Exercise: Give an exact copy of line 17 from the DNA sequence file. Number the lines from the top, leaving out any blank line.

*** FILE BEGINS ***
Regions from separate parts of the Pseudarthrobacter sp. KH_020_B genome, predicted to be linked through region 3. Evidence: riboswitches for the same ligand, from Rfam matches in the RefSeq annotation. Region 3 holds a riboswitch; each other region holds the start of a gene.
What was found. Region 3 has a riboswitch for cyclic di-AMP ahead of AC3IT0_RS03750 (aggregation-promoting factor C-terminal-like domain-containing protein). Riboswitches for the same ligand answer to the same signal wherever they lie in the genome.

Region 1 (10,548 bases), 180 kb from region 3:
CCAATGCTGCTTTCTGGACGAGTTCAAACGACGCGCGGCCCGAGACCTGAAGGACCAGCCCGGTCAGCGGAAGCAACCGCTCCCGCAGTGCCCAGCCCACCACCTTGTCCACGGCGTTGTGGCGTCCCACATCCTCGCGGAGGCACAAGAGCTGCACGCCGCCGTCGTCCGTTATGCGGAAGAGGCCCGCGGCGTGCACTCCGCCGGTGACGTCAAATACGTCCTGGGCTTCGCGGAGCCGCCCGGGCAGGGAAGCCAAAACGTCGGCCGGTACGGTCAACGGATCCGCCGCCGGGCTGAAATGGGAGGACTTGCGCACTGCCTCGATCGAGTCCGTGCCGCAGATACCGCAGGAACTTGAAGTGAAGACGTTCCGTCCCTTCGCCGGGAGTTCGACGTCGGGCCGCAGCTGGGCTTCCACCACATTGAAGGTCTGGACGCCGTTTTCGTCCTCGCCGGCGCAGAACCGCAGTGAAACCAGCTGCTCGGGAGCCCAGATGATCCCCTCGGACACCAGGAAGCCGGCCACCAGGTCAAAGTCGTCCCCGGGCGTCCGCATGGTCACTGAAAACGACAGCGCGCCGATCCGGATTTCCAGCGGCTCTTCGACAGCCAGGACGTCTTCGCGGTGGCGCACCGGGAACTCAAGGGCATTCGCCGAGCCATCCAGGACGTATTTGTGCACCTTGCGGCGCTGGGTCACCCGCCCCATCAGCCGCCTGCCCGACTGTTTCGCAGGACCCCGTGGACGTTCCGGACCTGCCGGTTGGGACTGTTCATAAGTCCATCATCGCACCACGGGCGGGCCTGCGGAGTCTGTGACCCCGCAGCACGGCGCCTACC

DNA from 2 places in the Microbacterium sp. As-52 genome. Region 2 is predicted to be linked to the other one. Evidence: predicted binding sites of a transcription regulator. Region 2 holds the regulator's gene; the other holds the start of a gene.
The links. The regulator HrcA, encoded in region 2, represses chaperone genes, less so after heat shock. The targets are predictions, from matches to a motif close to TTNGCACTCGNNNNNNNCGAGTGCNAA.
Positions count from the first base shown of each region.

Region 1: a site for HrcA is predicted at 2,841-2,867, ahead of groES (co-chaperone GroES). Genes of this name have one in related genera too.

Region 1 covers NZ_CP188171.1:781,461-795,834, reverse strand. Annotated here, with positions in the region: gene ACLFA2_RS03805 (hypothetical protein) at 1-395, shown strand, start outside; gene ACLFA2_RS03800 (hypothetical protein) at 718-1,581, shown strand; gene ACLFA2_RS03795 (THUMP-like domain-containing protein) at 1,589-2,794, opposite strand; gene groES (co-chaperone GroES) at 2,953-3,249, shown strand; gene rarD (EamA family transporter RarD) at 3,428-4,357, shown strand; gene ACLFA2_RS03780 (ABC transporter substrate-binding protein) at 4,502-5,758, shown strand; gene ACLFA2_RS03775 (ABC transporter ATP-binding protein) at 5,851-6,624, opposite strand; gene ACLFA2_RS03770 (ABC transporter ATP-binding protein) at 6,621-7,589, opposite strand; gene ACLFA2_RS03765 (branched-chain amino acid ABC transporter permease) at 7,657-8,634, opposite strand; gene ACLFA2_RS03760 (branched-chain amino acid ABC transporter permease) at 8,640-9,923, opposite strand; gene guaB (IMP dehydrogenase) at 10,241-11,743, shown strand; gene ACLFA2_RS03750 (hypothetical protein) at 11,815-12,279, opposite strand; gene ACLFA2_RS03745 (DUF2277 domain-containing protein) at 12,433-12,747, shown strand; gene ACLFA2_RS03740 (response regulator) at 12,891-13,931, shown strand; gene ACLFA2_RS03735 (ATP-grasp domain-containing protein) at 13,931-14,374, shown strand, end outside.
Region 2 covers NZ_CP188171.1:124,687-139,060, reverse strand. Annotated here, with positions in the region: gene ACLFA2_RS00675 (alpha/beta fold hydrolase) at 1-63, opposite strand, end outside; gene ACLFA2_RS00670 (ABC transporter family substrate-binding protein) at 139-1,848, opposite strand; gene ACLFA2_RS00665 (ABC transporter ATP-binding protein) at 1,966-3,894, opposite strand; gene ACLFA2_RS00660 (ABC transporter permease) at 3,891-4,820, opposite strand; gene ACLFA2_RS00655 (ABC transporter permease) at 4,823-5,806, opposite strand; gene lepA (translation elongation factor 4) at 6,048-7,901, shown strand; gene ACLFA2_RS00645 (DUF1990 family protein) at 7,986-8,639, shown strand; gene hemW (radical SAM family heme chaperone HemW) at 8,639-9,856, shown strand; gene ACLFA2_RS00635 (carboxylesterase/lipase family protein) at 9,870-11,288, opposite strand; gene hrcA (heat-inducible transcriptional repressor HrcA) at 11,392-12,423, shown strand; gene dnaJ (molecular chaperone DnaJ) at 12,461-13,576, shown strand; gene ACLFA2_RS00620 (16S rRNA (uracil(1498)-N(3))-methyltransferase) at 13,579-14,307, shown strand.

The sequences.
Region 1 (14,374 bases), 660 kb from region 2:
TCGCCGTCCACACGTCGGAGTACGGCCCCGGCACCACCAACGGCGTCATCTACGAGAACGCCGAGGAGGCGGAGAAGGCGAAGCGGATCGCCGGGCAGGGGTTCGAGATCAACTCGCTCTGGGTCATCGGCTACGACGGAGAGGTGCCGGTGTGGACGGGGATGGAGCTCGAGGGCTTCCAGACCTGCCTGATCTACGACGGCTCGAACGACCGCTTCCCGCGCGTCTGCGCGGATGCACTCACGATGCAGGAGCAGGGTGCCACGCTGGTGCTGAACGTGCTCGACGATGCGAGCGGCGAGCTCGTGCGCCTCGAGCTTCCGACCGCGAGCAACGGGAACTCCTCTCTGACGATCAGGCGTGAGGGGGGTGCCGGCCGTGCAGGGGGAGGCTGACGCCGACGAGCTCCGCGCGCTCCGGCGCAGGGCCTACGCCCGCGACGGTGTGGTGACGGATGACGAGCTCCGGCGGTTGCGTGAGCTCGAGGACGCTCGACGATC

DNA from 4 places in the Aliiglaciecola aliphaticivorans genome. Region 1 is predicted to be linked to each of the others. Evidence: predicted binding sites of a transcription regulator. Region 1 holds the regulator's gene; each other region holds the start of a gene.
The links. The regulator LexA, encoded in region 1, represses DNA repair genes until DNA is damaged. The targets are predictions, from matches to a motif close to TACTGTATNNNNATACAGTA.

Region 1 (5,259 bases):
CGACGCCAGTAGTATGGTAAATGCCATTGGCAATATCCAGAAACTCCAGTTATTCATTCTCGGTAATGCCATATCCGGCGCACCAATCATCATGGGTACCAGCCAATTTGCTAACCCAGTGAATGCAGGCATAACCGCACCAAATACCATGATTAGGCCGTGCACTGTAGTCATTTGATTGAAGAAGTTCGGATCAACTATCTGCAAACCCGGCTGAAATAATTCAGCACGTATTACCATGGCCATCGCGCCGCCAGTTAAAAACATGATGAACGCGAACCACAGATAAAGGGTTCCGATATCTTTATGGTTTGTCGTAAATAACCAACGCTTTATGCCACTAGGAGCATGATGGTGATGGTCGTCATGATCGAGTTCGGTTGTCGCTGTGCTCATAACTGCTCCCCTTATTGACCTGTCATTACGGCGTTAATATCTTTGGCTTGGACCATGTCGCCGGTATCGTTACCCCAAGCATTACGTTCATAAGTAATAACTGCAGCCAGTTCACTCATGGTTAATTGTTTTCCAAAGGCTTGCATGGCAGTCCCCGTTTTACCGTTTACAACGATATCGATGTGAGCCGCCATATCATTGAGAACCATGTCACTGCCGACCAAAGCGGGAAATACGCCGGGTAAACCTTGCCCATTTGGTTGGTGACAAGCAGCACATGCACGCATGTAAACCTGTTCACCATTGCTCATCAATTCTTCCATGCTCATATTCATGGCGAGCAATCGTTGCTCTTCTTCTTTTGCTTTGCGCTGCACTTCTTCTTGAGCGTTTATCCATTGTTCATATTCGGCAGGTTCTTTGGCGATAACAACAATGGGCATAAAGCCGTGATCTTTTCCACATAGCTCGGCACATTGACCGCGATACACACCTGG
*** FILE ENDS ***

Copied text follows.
CGACGCCAGTAGTATGGTAAATGCCATTGGCAATATCCAGAAACTCCAGTTATTCATTCTCGGTAATGCCATATCCGGCGCACCAATCATCATGGGTACCAGCCAATTTGCTAACCCAGTGAATGCAGGCATAACCGCACCAAATACCATGATTAGGCCGTGCACTGTAGTCATTTGATTGAAGAAGTTCGGATCAACTATCTGCAAACCCGGCTGAAATAATTCAGCACGTATTACCATGGCCATCGCGCCGCCAGTTAAAAACATGATGAACGCGAACCACAGATAAAGGGTTCCGATATCTTTATGGTTTGTCGTAAATAACCAACGCTTTATGCCACTAGGAGCATGATGGTGATGGTCGTCATGATCGAGTTCGGTTGTCGCTGTGCTCATAACTGCTCCCCTTATTGACCTGTCATTACGGCGTTAATATCTTTGGCTTGGACCATGTCGCCGGTATCGTTACCCCAAGCATTACGTTCATAAGTAATAACTGCAGCCAGTTCACTCATGGTTAATTGTTTTCCAAAGGCTTGCATGGCAGTCCCCGTTTTACCGTTTACAACGATATCGATGTGAGCCGCCATATCATTGAGAACCATGTCACTGCCGACCAAAGCGGGAAATACGCCGGGTAAACCTTGCCCATTTGGTTGGTGACAAGCAGCACATGCACGCATGTAAACCTGTTCACCATTGCTCATCAATTCTTCCATGCTCATATTCATGGCGAGCAATCGTTGCTCTTCTTCTTTTGCTTTGCGCTGCACTTCTTCTTGAGCGTTTATCCATTGTTCATATTCGGCAGGTTCTTTGGCGATAACAACAATGGGCATAAAGCCGTGATCTTTTCCACATAGCTCGGCACATTGACCGCGATACACACCTGG